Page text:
The Four Women of Advent
Advent One: Tamar’s Diary
November 30, 2014
Kyndall Rae Rothaus
(To listen to the audio, click “play” button above. To download audio, click here.)
It has been 17 days since Er died. I feel I should be crying, but the truth is we barely knew each other. He was a harsh man, and in the short time we were together, I was shown little kindness. Perhaps in time we could have acclimated to one another, but now I will never find out whether we could harmonize. I don’t know if this is grief I am feeling. I feel . . . bereft. Heavy with emptiness—I am empty with what I will never have. I am made heavy by the void of what will never be mine.
I wonder daily if it is possible that even in this season of death, there may yet be life in me. Perhaps I am with child. His child. It is too soon to know. Every morning, the first thing I do on waking is place my hand over my belly and listen, though not with my ears. I don’t know what I am listening for. A mother’s intuition? My own mother always knew before any outward signs. How did she do that?
Forty-eight days and my womb remains silent. I no longer put my hand on my belly and listen. I use my hands to cover my face and weep. No husband. No child. I am alone.
Now that the time of ritual mourning has long passed, arrangements are being made on my behalf. Supposedly life moves on whether or not our hearts agree to it. I will be given to Er’s brother, as is custom, so that together we will produce an heir for Er, even after his departure from this earth. It is now our duty—the second-born son and I—to continue the firstborn of Judah’s line, and while I understand the importance, I tell my mother I don’t feel ready for this. She tells me not to listen to my feelings or I will end up crazy. “A woman must do what is right for her family,” she says.
I retort with bitterness, “What family?”
Her look is full of reproach. “Judah’s family is your family now. You have a duty to be loyal and make no fuss. It does not matter whether you think you are ready. A woman is always ready.”
Tomorrow, I meet Onan. All the family is praying we will conceive, so that the grief of losing one’s firstborn son may be assuaged. I am nervous.
It is 247 days since my husband died, 89 days since Onan passed away. There is still no child. But of course, I knew there would be no child from the first encounter with Onan. He came in scowling and reeking of sweat, then refused me the chance to conceive, though he did not hesitate to take his pleasure. I am too ashamed to tell anyone what happened. I think God was displeased with him, and that is why he died, but I dare not voice my suspicions to anyone. It would disgrace the whole family: two wicked sons in a row.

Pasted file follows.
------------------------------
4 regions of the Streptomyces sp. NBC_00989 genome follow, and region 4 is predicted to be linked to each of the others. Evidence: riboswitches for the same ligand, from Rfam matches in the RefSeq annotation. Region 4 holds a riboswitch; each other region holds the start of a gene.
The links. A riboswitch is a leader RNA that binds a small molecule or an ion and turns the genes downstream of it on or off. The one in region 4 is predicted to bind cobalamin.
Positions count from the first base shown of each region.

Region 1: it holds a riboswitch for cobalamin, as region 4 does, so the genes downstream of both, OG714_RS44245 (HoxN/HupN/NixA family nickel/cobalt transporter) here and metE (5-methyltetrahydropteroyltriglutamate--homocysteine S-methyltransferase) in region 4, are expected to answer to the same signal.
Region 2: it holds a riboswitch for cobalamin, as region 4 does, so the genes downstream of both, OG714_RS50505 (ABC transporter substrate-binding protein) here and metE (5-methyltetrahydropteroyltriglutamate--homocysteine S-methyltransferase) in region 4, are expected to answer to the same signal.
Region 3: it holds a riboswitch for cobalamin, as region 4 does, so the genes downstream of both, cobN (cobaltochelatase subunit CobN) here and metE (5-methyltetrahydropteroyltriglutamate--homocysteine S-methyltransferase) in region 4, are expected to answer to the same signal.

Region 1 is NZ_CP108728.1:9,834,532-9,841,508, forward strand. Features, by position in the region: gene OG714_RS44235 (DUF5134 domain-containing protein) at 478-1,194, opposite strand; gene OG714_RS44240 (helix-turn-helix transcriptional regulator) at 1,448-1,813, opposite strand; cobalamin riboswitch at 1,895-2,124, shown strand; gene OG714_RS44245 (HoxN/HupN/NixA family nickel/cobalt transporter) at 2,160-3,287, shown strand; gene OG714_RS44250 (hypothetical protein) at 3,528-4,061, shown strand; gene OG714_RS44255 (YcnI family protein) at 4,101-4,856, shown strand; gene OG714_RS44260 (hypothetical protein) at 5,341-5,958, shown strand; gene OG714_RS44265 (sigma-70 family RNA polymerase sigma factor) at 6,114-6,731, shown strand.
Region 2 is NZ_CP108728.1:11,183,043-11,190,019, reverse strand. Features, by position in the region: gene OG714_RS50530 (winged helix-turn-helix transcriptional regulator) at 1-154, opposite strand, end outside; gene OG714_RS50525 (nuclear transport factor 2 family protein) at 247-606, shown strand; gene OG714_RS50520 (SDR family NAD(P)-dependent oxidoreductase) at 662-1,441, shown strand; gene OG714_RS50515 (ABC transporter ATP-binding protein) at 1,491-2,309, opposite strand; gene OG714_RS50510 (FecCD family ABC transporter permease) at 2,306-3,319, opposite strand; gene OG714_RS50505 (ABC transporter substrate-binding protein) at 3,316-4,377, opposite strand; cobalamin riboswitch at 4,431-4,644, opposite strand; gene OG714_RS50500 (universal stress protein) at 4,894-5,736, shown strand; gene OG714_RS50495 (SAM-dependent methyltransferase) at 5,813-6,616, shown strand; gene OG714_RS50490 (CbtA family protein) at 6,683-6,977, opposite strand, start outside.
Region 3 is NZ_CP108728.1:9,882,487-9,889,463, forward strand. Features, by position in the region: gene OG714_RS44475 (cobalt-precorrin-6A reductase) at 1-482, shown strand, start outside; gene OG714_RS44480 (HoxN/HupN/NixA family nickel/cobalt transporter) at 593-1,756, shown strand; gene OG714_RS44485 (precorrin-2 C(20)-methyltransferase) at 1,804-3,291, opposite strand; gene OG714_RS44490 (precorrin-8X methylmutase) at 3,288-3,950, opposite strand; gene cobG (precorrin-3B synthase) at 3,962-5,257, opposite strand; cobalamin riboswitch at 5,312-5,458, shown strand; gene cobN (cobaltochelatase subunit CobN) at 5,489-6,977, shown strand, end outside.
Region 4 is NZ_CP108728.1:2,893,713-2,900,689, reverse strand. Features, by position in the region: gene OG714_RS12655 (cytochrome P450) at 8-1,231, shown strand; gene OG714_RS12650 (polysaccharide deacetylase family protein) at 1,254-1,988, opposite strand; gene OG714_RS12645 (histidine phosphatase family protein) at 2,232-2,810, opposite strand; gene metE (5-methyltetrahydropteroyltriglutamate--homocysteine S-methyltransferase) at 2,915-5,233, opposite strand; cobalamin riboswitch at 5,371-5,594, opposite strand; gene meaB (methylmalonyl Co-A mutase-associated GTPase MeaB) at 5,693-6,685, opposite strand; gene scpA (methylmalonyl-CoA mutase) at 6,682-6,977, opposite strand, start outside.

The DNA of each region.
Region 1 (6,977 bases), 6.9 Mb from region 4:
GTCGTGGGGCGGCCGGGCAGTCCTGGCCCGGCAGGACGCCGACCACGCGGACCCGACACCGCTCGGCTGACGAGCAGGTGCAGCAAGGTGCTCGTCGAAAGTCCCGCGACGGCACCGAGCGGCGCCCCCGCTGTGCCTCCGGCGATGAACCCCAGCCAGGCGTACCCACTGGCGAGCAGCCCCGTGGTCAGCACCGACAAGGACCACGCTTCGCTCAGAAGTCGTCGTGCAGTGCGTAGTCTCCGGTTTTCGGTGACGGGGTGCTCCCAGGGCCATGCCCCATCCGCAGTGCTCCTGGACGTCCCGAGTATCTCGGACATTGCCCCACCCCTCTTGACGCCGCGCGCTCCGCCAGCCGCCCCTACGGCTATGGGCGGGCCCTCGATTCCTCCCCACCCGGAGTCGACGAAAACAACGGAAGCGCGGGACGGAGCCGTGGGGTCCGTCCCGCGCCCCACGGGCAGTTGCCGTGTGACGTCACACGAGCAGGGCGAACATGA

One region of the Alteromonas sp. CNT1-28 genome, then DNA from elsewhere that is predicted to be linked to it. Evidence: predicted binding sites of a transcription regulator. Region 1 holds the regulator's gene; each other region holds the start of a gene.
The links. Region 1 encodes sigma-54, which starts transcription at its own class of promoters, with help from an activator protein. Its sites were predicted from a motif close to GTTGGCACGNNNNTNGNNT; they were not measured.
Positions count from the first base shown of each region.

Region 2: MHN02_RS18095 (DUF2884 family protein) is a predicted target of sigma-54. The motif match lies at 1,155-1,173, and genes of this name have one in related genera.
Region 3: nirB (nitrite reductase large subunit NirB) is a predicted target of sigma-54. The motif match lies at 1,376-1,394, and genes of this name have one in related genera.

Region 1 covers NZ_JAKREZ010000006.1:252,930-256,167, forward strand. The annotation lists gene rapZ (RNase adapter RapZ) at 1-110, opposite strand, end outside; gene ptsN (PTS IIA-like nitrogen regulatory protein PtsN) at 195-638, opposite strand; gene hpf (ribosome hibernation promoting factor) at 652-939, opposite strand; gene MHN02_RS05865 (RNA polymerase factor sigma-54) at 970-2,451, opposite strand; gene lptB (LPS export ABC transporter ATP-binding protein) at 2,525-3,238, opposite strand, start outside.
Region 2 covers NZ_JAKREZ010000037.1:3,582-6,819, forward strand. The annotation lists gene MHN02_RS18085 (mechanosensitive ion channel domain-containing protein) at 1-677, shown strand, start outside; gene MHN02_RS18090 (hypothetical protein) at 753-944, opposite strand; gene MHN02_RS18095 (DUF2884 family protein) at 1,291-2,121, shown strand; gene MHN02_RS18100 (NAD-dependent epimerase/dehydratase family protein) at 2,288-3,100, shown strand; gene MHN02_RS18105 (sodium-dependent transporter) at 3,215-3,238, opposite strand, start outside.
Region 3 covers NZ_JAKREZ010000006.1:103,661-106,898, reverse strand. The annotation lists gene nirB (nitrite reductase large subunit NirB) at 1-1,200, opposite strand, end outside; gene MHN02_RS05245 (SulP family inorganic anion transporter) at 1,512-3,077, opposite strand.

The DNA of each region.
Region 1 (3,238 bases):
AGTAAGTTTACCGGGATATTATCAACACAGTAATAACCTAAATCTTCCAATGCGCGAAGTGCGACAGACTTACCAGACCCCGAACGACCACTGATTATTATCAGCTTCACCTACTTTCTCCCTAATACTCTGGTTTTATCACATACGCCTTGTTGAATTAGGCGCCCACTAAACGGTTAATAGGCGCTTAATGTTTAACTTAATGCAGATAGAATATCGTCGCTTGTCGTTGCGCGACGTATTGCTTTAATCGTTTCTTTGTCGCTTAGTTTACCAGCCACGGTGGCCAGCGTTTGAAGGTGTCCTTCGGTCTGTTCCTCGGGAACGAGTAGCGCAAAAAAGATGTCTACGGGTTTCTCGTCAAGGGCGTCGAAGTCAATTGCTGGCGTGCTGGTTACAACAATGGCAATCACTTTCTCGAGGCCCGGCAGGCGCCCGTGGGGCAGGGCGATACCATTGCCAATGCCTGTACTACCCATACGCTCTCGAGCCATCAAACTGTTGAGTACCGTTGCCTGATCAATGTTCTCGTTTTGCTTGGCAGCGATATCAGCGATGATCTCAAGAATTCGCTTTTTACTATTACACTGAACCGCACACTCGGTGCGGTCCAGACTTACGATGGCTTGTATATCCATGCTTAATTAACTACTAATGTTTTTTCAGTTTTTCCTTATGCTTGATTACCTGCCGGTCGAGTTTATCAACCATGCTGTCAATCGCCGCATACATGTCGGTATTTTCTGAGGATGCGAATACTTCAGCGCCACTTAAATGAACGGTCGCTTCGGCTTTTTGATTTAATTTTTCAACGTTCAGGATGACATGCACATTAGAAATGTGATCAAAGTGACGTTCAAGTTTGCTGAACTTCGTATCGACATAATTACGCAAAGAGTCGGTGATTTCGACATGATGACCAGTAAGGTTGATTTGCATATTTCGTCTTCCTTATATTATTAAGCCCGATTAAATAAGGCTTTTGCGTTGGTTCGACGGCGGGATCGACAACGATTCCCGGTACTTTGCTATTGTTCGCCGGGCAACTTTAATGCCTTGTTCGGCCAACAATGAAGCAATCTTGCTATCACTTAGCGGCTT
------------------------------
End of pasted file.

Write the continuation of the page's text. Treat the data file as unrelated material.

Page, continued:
Meanwhile I think this town is starting to suspect I am a cursed woman—that every man who touches me will die. I am starting to suspect I am a cursed woman. I try to remind myself that I have done nothing wrong, that it was their own sins that caused the doom of my men. But I see the way people look at me now. I see the hushed whispering that suddenly halts as soon as I enter a room. I know what they think of me. And some days I wonder if they are right. Surely God is not pleased with me.
And yet, I live. I am still alive, as if there were more to this sad story of mine, yet to be told. I am alive, as if there were still a purpose for the existence of these bones. Who knows? Perhaps God will relent and show me mercy.
My father-in-law is a kind man. Despite the misgivings he must have about me, Judah has promised me Shelah, his third son. I wish I could reassure him that he is right to trust me; that no harm will come to Shelah on account of me. But there is nothing I can say without incriminating his other sons, and so I remain silent, except to express my gratitude. I will live in my father’s house until Shelah is of age. It shouldn’t be long.
The rumors about Shelah are that he is a good man. In my heart I believe him to be more tender, more steadfast than his brothers. Perhaps he is my purpose, my destiny, and I had to endure all this heartache in order to get to the right man. For the first time in a long time, I feel hope. I even feel ready.
It has been 568 days since Er died, 410 since Onan passed, and 362 since Judah promised Shelah to me. Shelah is more than of age by now, and I am wondering what the hold up is. My heart is growing weary, and my womb is growing cold.
936 days I have been without a husband. I have lived in my father’s house well over two years, waiting for Shelah. I spend my days making clothes for the little one I hope to have, but today I ripped out the seams and started over. There was nothing wrong with the garment; it is just that my hands needed something to do, and one can only make so many clothes.
I have waited so long for Shelah that the awful truth is beginning to sink in. Judah doesn’t want me touching his son. I have the stench of death on my skin, and he is afraid. Judah will keep me from Shelah as long as he possibly can.
It is worse even than that. Today I heard a rumor in the village that confirms my fears. Gossip has it that Judah is making quiet plans to send Shelah off in search of a wife from another city—a woman of better breeding, a woman with less of a reputation for dead husbands. I am doomed. No one will ever want me now—a used woman, a rejected woman, a barren woman, a cursed woman. Before long, an old woman.